Texas Ed: Comments on Education from Texas

February 5, 2007

Accountability

There are so many who want education reform based on “running a business” and accountability that I think it’s time to explain the situation in language they should understand.

Let’s pretend that you run a plant nursery. You sell a healthy, well-kept tree to your customer. You give them fertilizer and detailed instructions. You might even go out and check on the tree every so often. If the tree fails to grow because it doesn’t receive enough fertilizer, who’s fault is it?

Or maybe you’re a mechanic and you get a new customer who had been taking his car to another mechanic. The car hasn’t been maintained so you do a tune-up and explain basic maintenance tasks. The customer takes the car home and it breaks down. Are you a bad mechanic?

How about being a doctor and you’re treating a child for asthma and the child keeps having asthma attacks because the parent continues to smoke around the child. (Okay, I’m winging it here since I don’t what all can cause asthma attacks.) Would your treatment of the patient be considered successful?

Of course, in most cases your customers hold up “their side” of the transaction. Even so, as a manager you would need to take account such problem customers as the ones described above when evaluating your employees. You would have to figure which employees have had truly difficult customer situations and which are just using it as an excuse for poor performance.

However, if you were to use the methods suggested from the Texans for Excellence in the Classroom report, you would simply provide the mechanic with three more sessions on how to be a good mechanic. And if the customer’s car breaks down again, fire the mechanic. The doctor would be given special training on dealing with asthma patients and if the child continued to have attacks, her license would be revoked.

As much as people would like to believe otherwise, education reform isn’t going to have a simple, easy solution. It’s not true in business, why should it be in education?

I don’t think all teachers are against being evaluate in their performance. I do think they want and deserve to have extenuating circumstances considered in their evaluations.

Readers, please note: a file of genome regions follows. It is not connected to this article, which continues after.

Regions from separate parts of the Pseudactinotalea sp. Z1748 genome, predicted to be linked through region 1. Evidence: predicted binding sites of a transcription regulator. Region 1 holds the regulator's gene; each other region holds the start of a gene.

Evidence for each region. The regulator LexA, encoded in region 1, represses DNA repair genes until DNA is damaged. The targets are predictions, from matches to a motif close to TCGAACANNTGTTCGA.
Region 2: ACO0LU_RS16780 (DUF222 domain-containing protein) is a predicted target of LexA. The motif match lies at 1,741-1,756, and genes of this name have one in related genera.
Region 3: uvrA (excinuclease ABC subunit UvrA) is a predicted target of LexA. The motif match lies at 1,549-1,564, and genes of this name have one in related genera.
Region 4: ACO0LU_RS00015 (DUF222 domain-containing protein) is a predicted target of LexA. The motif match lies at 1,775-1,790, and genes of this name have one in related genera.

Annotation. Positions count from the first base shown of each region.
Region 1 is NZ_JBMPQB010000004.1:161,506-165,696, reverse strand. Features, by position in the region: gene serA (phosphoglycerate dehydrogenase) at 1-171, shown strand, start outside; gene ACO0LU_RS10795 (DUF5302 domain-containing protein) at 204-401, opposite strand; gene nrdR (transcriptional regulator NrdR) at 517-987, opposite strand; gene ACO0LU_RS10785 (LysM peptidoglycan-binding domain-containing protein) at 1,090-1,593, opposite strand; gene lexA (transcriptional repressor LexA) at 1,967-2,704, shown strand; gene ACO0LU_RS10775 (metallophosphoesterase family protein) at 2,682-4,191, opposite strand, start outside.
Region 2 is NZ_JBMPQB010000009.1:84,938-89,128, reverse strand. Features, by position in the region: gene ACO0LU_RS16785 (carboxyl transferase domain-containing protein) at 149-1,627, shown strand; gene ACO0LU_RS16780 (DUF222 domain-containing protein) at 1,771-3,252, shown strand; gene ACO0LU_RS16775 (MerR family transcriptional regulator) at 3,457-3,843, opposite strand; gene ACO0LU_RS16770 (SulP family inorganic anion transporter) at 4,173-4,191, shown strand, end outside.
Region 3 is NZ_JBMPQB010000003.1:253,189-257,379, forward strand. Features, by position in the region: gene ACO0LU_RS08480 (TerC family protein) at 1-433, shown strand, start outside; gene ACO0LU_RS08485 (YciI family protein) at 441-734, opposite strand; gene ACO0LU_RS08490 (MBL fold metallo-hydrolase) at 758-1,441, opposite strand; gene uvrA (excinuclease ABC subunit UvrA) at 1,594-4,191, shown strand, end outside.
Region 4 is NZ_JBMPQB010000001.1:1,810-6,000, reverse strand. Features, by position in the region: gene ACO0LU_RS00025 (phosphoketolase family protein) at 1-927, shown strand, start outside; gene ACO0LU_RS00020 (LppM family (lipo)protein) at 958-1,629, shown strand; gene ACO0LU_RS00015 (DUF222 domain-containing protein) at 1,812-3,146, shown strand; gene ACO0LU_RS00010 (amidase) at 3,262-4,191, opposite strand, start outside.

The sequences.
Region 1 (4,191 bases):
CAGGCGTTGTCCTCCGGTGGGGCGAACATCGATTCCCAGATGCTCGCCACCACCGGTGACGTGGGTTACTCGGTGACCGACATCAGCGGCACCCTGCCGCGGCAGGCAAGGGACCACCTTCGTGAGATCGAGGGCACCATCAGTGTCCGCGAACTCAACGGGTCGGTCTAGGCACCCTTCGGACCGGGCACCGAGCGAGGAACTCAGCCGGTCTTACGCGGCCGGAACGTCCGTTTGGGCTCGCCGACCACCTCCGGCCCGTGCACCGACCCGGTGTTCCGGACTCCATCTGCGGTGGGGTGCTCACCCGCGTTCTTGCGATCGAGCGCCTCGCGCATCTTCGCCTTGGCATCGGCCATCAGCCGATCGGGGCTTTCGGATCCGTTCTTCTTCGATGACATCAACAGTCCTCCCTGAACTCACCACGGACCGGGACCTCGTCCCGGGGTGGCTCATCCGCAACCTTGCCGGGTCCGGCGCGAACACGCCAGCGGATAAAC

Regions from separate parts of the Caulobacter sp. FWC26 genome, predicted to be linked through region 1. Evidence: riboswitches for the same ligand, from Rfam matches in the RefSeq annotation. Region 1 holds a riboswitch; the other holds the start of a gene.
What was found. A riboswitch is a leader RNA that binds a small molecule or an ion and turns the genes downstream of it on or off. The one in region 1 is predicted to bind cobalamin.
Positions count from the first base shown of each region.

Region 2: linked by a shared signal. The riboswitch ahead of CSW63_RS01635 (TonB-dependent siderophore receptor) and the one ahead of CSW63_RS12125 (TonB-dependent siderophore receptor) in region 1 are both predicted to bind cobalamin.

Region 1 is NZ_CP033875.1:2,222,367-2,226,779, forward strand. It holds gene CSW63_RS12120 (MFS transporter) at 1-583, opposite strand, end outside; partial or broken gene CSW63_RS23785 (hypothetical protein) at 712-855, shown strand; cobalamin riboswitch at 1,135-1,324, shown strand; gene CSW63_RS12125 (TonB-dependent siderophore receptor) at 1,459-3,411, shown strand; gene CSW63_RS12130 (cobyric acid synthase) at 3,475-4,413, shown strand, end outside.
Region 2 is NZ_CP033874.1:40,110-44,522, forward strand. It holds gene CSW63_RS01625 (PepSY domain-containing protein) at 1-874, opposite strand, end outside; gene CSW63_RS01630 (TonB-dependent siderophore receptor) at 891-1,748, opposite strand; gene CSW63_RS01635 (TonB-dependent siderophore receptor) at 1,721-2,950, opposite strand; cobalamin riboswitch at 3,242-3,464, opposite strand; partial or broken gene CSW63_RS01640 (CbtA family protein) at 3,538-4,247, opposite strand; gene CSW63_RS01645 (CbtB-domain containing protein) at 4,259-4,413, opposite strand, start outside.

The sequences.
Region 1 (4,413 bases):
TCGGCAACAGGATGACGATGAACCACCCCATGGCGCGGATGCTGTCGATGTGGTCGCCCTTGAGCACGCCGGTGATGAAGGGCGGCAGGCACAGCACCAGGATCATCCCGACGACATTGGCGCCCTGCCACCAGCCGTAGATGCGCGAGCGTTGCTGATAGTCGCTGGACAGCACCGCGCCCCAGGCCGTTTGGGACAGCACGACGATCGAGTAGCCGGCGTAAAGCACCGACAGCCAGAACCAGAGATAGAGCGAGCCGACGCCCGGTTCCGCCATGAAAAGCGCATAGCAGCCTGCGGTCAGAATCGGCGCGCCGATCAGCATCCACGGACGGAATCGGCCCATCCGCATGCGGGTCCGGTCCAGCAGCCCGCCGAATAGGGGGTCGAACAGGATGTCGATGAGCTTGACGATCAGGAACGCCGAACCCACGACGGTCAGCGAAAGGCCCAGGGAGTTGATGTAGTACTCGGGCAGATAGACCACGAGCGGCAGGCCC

You can’t “make” people into good parents by passing laws to make them go to teacher conferences or feed their children five vegetables a day. There is no licensing process you have to go through before you can be a parent even though there are plenty of parents out there who are walking advertisements for such a system.

As long as there is such a large uncontrollable variable that effects the results, it’s not only unfair to the teachers to apply a one size fits all to education accountability, it’s unfair to the student as well. Schools that take the time and energy needed to truly address education deficiencies that originate in the home are penalized.

Do businesses succeed when they focus on short-term earnings for investors or investment in infrastructure and training? Both? It all depends? Do businesses succeed when they take a “one size fits all” approach? Can you think of a better way to set up public schools to fail than demand that “no child be left behind?”

2 Comments »

  1. But setting public schools up as BUSINESSES is exactly what government teachers and their “private” unions argue against, not for! You’re homeschooling in Texas and I’m homeschooling (unschooling actually) in FL — two politically similar states when it comes to schooling — and neither of us argues against the very existence of public schools, right? It’s just that they don’t make it easy to support them either . . .

    Right now our state legislature is trying (again, sigh) to adopt some sort of performance pay for teachers, and organized teachers are nobly opposing it as if they were factory workers and all their work was interchangeably the same. To consider extentuating circumstances and evaluate them individually is exactly what they refuse to allow. They call it “divisive.” Well, can’t argue with that.
    JJ

    Comment by misedjj — March 21, 2007 @ 4:17 pm

  2. That’s the quandary isn’t it? I just posted about the pay scale of a local school district. We’ve just gone through a salary war for new teachers with the starting pay going up to $42,000. But then it goes no where. I wonder how many teachers would be willing to trade a set 0.28% pay raise for everyone with the possibility of individuals earning up to 5.0% depending on performance?

    Comment by texased — March 23, 2007 @ 8:28 am


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